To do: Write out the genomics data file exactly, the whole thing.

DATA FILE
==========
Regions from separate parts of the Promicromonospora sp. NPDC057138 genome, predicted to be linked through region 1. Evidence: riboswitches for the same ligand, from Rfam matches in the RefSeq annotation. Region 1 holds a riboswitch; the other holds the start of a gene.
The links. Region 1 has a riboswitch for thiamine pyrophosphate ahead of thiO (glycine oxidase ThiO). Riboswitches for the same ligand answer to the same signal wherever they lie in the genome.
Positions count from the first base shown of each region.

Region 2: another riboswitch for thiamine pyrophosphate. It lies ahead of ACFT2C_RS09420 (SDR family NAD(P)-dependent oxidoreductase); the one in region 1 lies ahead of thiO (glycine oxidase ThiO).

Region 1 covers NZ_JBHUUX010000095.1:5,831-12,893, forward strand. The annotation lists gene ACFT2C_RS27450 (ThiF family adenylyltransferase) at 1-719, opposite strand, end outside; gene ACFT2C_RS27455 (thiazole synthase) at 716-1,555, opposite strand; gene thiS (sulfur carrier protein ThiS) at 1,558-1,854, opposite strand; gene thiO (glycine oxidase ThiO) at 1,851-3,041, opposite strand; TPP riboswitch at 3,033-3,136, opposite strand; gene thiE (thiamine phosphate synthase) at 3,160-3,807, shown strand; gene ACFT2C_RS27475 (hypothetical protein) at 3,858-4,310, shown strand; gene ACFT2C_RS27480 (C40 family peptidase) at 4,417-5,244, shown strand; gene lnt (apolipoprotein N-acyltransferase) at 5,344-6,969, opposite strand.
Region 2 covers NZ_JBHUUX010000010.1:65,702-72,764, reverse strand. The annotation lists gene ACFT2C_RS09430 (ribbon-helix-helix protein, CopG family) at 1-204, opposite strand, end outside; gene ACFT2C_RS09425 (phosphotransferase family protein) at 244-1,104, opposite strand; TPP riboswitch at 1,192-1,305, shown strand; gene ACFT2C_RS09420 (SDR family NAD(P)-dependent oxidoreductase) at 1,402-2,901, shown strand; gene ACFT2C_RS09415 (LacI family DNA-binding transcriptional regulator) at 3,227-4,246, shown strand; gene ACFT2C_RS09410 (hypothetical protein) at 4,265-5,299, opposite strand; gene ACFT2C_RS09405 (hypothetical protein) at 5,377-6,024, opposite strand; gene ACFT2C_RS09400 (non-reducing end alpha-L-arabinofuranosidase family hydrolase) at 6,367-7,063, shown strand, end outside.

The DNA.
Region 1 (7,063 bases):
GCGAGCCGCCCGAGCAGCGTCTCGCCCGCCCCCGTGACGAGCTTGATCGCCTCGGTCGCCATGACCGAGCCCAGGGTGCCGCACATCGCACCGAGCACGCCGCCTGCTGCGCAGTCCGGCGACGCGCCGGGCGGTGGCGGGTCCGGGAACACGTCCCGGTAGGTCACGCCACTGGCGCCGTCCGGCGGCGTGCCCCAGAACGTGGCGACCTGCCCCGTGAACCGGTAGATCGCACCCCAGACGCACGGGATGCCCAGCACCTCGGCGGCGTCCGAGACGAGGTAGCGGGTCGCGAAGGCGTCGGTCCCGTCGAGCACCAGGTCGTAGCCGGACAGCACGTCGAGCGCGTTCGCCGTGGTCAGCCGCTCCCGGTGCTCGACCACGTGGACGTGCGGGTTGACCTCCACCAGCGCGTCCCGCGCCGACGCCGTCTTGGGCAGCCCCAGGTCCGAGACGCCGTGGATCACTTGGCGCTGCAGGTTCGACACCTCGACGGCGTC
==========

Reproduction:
Regions from separate parts of the Promicromonospora sp. NPDC057138 genome, predicted to be linked through region 1. Evidence: riboswitches for the same ligand, from Rfam matches in the RefSeq annotation. Region 1 holds a riboswitch; the other holds the start of a gene.
The links. Region 1 has a riboswitch for thiamine pyrophosphate ahead of thiO (glycine oxidase ThiO). Riboswitches for the same ligand answer to the same signal wherever they lie in the genome.
Positions count from the first base shown of each region.

Region 2: another riboswitch for thiamine pyrophosphate. It lies ahead of ACFT2C_RS09420 (SDR family NAD(P)-dependent oxidoreductase); the one in region 1 lies ahead of thiO (glycine oxidase ThiO).

Region 1 covers NZ_JBHUUX010000095.1:5,831-12,893, forward strand. The annotation lists gene ACFT2C_RS27450 (ThiF family adenylyltransferase) at 1-719, opposite strand, end outside; gene ACFT2C_RS27455 (thiazole synthase) at 716-1,555, opposite strand; gene thiS (sulfur carrier protein ThiS) at 1,558-1,854, opposite strand; gene thiO (glycine oxidase ThiO) at 1,851-3,041, opposite strand; TPP riboswitch at 3,033-3,136, opposite strand; gene thiE (thiamine phosphate synthase) at 3,160-3,807, shown strand; gene ACFT2C_RS27475 (hypothetical protein) at 3,858-4,310, shown strand; gene ACFT2C_RS27480 (C40 family peptidase) at 4,417-5,244, shown strand; gene lnt (apolipoprotein N-acyltransferase) at 5,344-6,969, opposite strand.
Region 2 covers NZ_JBHUUX010000010.1:65,702-72,764, reverse strand. The annotation lists gene ACFT2C_RS09430 (ribbon-helix-helix protein, CopG family) at 1-204, opposite strand, end outside; gene ACFT2C_RS09425 (phosphotransferase family protein) at 244-1,104, opposite strand; TPP riboswitch at 1,192-1,305, shown strand; gene ACFT2C_RS09420 (SDR family NAD(P)-dependent oxidoreductase) at 1,402-2,901, shown strand; gene ACFT2C_RS09415 (LacI family DNA-binding transcriptional regulator) at 3,227-4,246, shown strand; gene ACFT2C_RS09410 (hypothetical protein) at 4,265-5,299, opposite strand; gene ACFT2C_RS09405 (hypothetical protein) at 5,377-6,024, opposite strand; gene ACFT2C_RS09400 (non-reducing end alpha-L-arabinofuranosidase family hydrolase) at 6,367-7,063, shown strand, end outside.

The DNA.
Region 1 (7,063 bases):
GCGAGCCGCCCGAGCAGCGTCTCGCCCGCCCCCGTGACGAGCTTGATCGCCTCGGTCGCCATGACCGAGCCCAGGGTGCCGCACATCGCACCGAGCACGCCGCCTGCTGCGCAGTCCGGCGACGCGCCGGGCGGTGGCGGGTCCGGGAACACGTCCCGGTAGGTCACGCCACTGGCGCCGTCCGGCGGCGTGCCCCAGAACGTGGCGACCTGCCCCGTGAACCGGTAGATCGCACCCCAGACGCACGGGATGCCCAGCACCTCGGCGGCGTCCGAGACGAGGTAGCGGGTCGCGAAGGCGTCGGTCCCGTCGAGCACCAGGTCGTAGCCGGACAGCACGTCGAGCGCGTTCGCCGTGGTCAGCCGCTCCCGGTGCTCGACCACGTGGACGTGCGGGTTGACCTCCACCAGCGCGTCCCGCGCCGACGCCGTCTTGGGCAGCCCCAGGTCCGAGACGCCGTGGATCACTTGGCGCTGCAGGTTCGACACCTCGACGGCGTC